NBA: Atlanta Hawks at Charlotte Hornets Jeremy Brevard-USA TODAY Sports

Other than a layup, a catch-and-shoot jumper is mathematically the best shot in basketball. Players who have the ability to have their feet set on the catch and don’t have to put the ball on the floor to elude a defender see success far more often than those who have to shoot on the move or off the dribble.

If that player is unguarded, then it’s an even better shot – league-wide, these shots go in at a clip of 115.7 points per 100 possessions, a mark that blows Golden State’s league-leading offensive rating of 103.5 out of the water. Whether you’re a believer in the math behind basketball or not, it should be fairly intuitive that a wide-open catch-and-shoot jumper would be a pretty good outcome for any offense, especially given how many of these shots come from beyond the three-point arc, where a lot of the most efficient shots reside.

Atlanta’s mark in this area is much, much worse than the league average — they’re giving up an astronomical 129.8 points per 100 possessions on unguarded catch-and-shoot jumpers, a mark that has them at the very bottom of the league through 29 games. They’ve allowed a grand total of 379 catch-and-shoot jumpers to 151 different players through Sunday’s game against Brooklyn. Those same 151 players, when they’re not playing the Hawks, score a combined 116.5 points per 100 possessions on these unguarded catch-and-shoot jump shots.

While it may not seem like much, that difference has added up to more than 50 points for Hawks opponents that otherwise wouldn’t be there if these players shot their regular averages against Atlanta. 50 points off their defensive ledger would be enough to push them up from No. 28 in Synergy’s defensive rankings to No. 22, for a bit of context into just how well opponents are shooting on these particular possessions. This is just one area that comprises about one in ten of Atlanta’s defensive possessions, but it’s enough to push them down six full spots in the defensive rankings because of how hot teams have been on these catch-and-shoot jumpers against them.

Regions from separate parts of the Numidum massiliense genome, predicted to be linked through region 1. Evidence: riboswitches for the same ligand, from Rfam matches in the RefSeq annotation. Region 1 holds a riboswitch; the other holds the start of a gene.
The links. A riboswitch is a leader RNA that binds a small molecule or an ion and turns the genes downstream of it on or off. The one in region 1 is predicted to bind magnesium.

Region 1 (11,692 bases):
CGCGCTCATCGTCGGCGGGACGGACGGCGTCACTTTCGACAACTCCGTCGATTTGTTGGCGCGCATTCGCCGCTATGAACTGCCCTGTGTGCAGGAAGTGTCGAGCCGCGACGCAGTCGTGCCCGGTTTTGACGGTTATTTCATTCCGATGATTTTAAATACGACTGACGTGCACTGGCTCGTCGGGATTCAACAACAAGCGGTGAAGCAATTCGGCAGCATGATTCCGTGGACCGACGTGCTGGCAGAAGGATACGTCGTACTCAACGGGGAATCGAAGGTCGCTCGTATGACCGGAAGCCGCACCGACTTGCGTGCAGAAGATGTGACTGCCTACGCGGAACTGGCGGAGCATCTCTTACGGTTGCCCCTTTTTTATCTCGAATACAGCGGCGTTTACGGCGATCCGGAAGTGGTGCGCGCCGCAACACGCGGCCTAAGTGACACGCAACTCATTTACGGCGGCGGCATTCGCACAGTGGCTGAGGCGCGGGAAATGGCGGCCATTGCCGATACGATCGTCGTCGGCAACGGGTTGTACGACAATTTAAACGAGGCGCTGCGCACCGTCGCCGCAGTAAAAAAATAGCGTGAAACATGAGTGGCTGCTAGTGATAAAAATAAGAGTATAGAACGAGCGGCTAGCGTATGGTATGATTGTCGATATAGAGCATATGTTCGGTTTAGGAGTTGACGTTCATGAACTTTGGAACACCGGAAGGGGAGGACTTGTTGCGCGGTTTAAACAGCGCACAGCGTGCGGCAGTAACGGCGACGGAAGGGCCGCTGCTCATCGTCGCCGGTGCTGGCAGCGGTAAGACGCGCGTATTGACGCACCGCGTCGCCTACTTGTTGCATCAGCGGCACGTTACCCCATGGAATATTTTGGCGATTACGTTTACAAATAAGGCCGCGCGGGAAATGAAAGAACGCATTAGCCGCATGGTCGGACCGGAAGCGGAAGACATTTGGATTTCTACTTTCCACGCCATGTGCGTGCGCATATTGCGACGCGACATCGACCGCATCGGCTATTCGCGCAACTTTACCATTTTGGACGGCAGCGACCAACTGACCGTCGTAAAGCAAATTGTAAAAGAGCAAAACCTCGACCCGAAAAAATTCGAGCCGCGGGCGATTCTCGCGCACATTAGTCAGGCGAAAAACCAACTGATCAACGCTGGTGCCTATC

This incredibly hot shooting against them has a secondary effect. Atlanta can’t get out in transition if they’re taking the ball out of their own basket so often, which has been a considerable source of their offensive efficiency this year, as it is with most teams most years. The Hawks are 17 points per 100 possessions better in transition than they are in the half court, so getting out and running as much as possible is of massive importance. When they’re having to take a step backward to inbound the ball on so many occasions, it makes it very difficult to get out in transition as often as they’d like.

As mentioned, the Hawks don’t have a ton of control over whether their opponents make or miss these open jumpers, but they do have control over whether those shots are open in the first place. Unguarded catch-and-shoot jumpers comprise about 11 percent of Atlanta’s defensive possessions, which ranks No. 24 in the league. It’s not necessarily a harbinger of bad defense that a team gives up a lot of uncontested jumpers – both Milwaukee and Boston give up more than the Hawks do and still put together elite defenses – but it’s not a positive overall and will continue to hurt Atlanta this season and into the future.

Defenses have to give up something — no team can take away everything an offense wants to do — but Atlanta will have to balance protecting the paint and the rim with closing out to shooters on the three-point line. Those shooters are what has torpedoed their defense this season and perhaps a renewed focus on taking away those shots would benefit them.

Note: All statistics are compiled as of Dec. 17, 2018 and are attributable to Synergy unless otherwise stated.